Thousands of opposition demonstrators crowded the streets of the Pakistani capital for a second day on Sunday, after a populist cleric issued a 48-hour ultimatum demanding the arrest of Prime Minister Nawaz Sharif.
The ultimatum came as protestors led by Tahir-ul-Qadri and cricketer-turned politician Imran Khan from the eastern city of Lahore converged on Islamabad to press their demands.
Khan Saturday called on Sharif to step down, lashing out at the government he claims was elected fraudulently.
Khan was due to outline his party’s demands to the government during an address to the protestors Sunday afternoon, Shireen Mazari, a spokeswoman for his Pakistan Tehreek-e-Insaf (PTI), told AFP.
“We will not go back until all our demands are accepted,” Khan said earlier, demanding that all the officials involved in the alleged vote rigging be tried under the treason law.
Late Saturday he also warned Sharif to resign or else his supporters would enter the high security “Red Zone” of the capital on Sunday where top government buildings and embassies are located.
The May 2013 general election saw Sharif take power in a landslide, and international observers who monitored the polls said they were free and credible.
The demonstration is the culmination of a “long march” — in reality a motorised cavalcade — that set off Thursday from Lahore, around 300 kilometres (190 miles) away, to try to topple the government.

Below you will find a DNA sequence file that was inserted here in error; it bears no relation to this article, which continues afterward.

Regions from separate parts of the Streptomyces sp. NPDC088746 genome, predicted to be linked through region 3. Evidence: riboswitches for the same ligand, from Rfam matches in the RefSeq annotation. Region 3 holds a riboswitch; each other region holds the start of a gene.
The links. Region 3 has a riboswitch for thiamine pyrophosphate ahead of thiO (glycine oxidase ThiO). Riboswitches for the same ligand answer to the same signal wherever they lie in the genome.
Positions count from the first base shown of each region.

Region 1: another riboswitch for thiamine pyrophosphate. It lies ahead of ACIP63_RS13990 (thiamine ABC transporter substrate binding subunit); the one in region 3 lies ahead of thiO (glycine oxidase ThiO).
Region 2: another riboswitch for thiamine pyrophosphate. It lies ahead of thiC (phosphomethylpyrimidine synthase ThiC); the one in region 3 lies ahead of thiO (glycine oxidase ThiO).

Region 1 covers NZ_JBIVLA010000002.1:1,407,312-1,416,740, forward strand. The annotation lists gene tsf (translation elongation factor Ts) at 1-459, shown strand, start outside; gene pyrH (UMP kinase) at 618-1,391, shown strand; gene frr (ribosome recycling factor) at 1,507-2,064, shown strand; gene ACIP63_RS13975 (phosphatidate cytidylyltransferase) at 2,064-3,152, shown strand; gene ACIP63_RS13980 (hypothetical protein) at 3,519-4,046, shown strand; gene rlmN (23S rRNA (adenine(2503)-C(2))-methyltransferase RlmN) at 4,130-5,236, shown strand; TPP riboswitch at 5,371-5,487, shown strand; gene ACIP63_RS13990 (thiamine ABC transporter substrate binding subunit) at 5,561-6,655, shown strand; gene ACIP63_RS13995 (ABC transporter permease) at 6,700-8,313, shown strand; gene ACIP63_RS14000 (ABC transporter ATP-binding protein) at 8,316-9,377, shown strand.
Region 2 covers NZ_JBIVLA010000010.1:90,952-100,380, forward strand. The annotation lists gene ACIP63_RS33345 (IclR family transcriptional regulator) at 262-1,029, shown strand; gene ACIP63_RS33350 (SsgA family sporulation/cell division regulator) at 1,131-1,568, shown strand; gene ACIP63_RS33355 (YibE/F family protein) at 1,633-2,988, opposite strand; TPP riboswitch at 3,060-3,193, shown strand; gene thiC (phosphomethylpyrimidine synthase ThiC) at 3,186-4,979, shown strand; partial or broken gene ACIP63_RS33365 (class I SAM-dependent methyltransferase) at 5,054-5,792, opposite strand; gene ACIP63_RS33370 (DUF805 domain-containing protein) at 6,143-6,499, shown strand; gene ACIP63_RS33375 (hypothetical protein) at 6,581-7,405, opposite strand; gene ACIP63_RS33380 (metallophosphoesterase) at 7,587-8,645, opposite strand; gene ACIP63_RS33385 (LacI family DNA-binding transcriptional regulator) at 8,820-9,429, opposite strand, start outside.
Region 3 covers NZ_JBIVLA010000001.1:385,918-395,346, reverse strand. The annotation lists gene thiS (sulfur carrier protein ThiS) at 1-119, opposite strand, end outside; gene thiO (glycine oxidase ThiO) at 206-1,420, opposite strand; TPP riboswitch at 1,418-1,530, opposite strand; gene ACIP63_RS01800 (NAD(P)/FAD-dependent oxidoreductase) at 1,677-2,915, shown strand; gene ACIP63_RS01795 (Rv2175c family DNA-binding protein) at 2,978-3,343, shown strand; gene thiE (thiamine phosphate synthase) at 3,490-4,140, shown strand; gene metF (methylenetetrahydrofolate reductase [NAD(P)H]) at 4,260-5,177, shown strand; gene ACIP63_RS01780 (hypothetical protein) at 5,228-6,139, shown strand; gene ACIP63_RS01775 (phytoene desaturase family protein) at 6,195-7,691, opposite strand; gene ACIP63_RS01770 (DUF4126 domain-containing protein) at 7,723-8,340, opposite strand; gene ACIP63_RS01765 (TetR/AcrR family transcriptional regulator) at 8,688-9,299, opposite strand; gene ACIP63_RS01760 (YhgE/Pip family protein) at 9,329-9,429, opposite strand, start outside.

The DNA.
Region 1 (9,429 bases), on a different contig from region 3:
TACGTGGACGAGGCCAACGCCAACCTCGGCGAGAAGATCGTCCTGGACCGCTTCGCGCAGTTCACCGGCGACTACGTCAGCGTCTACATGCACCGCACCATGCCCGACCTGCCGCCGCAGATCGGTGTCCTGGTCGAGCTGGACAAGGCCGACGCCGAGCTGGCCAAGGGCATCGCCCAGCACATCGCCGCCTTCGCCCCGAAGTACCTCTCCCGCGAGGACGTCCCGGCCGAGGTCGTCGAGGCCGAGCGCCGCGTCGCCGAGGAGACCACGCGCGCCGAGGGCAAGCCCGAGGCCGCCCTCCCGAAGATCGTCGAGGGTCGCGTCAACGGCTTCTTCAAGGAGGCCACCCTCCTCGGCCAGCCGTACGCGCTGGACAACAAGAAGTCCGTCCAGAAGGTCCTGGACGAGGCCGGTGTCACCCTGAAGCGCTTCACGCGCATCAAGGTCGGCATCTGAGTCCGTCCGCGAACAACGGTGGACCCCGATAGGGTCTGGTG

Qadri has already issued his demands calling for Sharif’s arrest over what he alleged was the murder of his supporters and for the installation of an interim national government.
The cleric, who late Saturday issued a 48-hour ultimatum to the government to accept his demands, said he would not be responsible for any repercussions if they were not met.
He said Sharif and his younger brother Shahbaz Sharif, who is chief minister of the largest province, Punjab, had no right to sit in the government, their cabinets should be dissolved and they should be arrested on murder charges.
On June 17, at least 10 workers of Qadri’s Pakistan Awami Tehreek(PAT) workers were killed in clashes with police at his headquarters in Lahore and a judicial commission was formed to probe the killings.
Analysts warned there was no possibility of a quick solution to the impasse.
“Apparently there are no signs that the government and the two parties are working towards a solution of the problem… both are sticking to their position leading to a deadlock,” analyst Hasan Askari told AFP.
“If political leaders fail to resolve this problem and violence starts then the initiative will shift to the military — either to mediate the problem and see to it that the stalemate is resolved,” he said, adding “This will further increase the military’s clout in Pakistan”.
Security in Islamabad has been ramped up in recent days, with some 30,000 police and security forces on the streets.
The government has agreed to allow the two groups to hold rallies but many of the streets are blocked off with shipping containers to protect sensitive areas.